In this type of job, the key to a successful operation is the ability to get rid of people who don’t do the job well. A grouchy server means people will go elsewhere. Someone I know who is in this business treats his employees extraordinarily well, pays very well, and importantly, when someone is not up to the demands of dealing with hundreds of people every day, he encourages them to find other things to do, including paying tuition and moving expenses so they can pursue other opportunities. He can continue to pay his employees well because he maintains a very healthy customer base. A union, as unions are currently structured, would kill the business. Not because of pay, but because some union rep with a standard contract has no idea what makes the business work.

      I am pro union but consider the current unions for the most part in Canada as filled with vacuous twits who could not exist but for the forced extraction of dues from government employees. Being organized by these folks may solve the problem of an obstreperous employer; but at the cost of your employment.

  5. Why is it that improved minimum wage = higher cost to the consumer to conservative economists. It seems the recession has been all about the people in the middle taking a haircut, maybe its time the same thing happens at the top. Mcdonald`s 2012 executive compensation was $67.5 million, up 232% from 2011. If they need to find cost reductions to be able to pay a living wage and still provide a competitively priced product they should start at the top and work from there.

  6. In this debate (about having an economy that works better for a greater number of Canadians) there are many conveniently ignored facts about reality that it makes such a discussion hardly any productive at all.

    Fact #1: unemployed and underemployed Canadians outnumber interesting job openings by a very large margin. There is not room enough in the middle, least of all at the top, to absorb all of us, even if we all had a Business PHD from a world class university + the skill sets required to work on the Alberta Tar Sands production.

    Fact #2: Canadians love their McDonalds, Tim Hortons, Wall Marts… if we all had the education and skill sets required for a well paying job (see above fact #1) who would be left to serve us coffee in the morning?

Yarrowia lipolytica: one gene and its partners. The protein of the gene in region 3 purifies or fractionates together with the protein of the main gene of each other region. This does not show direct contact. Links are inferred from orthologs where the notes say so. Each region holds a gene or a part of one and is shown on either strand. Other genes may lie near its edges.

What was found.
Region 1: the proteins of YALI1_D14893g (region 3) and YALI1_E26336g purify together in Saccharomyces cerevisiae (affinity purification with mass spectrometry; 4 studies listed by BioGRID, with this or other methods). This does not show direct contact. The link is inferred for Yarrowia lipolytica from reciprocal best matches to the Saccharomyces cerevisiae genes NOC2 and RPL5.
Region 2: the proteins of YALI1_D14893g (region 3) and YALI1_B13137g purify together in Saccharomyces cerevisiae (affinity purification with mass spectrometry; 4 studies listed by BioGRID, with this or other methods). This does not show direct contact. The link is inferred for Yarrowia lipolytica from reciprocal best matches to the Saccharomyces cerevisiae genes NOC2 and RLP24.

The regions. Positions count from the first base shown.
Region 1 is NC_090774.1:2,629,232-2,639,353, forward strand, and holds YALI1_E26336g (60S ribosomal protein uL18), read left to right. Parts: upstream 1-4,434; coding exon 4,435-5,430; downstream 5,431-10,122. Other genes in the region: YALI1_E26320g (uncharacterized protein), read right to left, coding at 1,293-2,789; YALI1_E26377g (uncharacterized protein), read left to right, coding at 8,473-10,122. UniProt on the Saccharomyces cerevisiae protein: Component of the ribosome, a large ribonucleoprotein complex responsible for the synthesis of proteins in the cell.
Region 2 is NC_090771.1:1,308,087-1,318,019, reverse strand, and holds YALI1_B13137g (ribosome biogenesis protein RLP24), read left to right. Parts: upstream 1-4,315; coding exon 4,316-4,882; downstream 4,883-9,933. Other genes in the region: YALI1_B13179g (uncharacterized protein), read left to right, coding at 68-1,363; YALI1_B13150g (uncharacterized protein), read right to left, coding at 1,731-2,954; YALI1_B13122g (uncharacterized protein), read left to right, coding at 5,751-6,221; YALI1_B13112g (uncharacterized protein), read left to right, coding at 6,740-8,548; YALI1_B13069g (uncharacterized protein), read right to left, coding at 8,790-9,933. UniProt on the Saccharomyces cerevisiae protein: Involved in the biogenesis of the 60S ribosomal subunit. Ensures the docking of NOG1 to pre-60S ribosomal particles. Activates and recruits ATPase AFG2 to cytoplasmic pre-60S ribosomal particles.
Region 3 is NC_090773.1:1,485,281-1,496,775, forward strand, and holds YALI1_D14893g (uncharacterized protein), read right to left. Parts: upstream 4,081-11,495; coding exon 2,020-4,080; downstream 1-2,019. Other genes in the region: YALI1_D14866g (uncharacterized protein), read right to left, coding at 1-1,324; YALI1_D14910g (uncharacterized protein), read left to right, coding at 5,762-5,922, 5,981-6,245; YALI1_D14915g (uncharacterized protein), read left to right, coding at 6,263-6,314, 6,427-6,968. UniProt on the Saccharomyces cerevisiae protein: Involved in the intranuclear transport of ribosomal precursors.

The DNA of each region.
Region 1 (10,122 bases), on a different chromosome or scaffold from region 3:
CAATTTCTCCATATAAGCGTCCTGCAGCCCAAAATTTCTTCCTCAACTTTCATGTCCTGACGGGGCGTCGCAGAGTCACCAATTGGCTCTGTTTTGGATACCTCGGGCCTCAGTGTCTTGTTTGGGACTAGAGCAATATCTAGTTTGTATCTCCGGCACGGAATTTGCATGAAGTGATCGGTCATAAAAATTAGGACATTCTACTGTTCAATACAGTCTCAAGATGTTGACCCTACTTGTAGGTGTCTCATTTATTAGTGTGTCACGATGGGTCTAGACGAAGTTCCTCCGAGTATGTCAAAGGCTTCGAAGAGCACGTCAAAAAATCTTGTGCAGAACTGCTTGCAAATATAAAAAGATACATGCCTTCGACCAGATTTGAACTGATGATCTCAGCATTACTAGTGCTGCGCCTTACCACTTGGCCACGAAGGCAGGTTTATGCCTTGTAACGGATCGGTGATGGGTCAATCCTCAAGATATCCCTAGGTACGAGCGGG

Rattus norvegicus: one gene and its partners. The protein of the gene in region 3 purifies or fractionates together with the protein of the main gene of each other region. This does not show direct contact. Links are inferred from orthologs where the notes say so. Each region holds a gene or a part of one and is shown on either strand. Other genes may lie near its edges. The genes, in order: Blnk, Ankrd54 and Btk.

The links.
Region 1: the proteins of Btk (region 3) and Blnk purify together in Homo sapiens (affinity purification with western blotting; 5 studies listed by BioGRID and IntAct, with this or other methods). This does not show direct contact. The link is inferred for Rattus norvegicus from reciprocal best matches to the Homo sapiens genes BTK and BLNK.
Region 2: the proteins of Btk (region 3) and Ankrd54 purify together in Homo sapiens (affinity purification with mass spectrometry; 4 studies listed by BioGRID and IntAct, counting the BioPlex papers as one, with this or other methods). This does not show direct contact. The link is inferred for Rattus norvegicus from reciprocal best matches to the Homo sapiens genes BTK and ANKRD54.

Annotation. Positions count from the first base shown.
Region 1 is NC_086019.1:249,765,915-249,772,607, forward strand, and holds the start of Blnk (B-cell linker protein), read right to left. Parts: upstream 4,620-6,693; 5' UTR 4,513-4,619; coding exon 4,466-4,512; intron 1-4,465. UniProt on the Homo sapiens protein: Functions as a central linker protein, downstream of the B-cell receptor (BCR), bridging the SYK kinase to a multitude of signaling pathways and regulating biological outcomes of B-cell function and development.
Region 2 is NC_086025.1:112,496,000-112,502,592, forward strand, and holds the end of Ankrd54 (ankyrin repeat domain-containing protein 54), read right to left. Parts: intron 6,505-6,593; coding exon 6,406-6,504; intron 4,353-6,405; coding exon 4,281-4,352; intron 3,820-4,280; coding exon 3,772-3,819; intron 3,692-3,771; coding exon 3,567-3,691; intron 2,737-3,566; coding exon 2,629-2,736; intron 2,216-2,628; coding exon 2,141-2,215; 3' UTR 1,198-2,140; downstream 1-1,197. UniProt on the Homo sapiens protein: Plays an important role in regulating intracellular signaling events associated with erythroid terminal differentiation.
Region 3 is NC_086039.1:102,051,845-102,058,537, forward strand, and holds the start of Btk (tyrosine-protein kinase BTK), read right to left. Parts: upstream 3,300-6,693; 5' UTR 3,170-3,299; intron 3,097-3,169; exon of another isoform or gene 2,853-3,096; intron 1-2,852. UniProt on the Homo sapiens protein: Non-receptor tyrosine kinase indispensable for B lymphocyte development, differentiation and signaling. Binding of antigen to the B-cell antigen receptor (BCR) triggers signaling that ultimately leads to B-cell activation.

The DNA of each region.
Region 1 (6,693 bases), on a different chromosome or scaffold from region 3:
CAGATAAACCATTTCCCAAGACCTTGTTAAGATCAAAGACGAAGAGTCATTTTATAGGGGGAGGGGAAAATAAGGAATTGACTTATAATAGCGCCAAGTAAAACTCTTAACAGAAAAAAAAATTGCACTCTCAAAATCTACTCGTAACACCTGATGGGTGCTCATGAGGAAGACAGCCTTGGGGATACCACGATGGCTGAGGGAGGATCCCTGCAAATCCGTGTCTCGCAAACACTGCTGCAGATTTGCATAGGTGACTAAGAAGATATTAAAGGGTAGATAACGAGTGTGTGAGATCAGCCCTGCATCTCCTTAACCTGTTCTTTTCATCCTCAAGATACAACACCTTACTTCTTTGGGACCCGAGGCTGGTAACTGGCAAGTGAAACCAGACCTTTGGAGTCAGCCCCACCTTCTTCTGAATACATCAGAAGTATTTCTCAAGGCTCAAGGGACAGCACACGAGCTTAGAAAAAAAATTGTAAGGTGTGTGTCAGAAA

Fact #3: Globalization has meant that it’s less expensive to outsource production of goods and all services that doesn’t require a human presence on hand (such as serving a coffee or checking out purchases locally). This phenomena has worked to level wages at the bottom here. The only way to reverse this would be for the world to experience a major energy crises rendering the production of goods more viable on a local level.

    Fact #4: Through no fault of their own, there is a large number of Canadians that do not have the intellectual, physical or whatever capacity to do highly skilled work. We still need way more janitors, cashiers, garbage collectors than we need CEOs.

    Fact #5: Ever since the late 1960’s the economy (at least in Western countries) has been good (if not excellent) for one particular group and their elders. Sorry boomers! If you were born after 1960 you might still be living a good life but you had it harder than your older relatives.

    In the name of equity, and because low paying service jobs are where the growth is (for now anyway, perhaps in the future massive retirements of the babyboom generation will completely change the picture) I support seriously upgrading the minimum salary. On the negative side yes people from the middle class would spend the same but require less goods and services (job loss in those sectors) On the positive side those left to work the previously low paying service jobs would spend more and pay more taxes. It might just equal out? In any case, I would argue that such a move would have a positive effect on a phenomena I despise: growing inequalities in revenues.

  7. I surely hope that an automatic minimum wage raise does not happen unless all wages are tied to said increase. This will do nothing but water down the wages that middle class workers receive thus drawing us closer to being forced out of the middle class. Why shoild i stand on the other side of a McDonalds or Tim hortons counter, knowing that the server on the other side is approachingmy middle class wage level when we are the ones whp have struggled and properly educated ourselves to enter that class. If you have chpsen poorly in regard to your education and training, then you should exercise your option to retrain as many others have. Suck it up princess you produce little of value, so little value is given for it.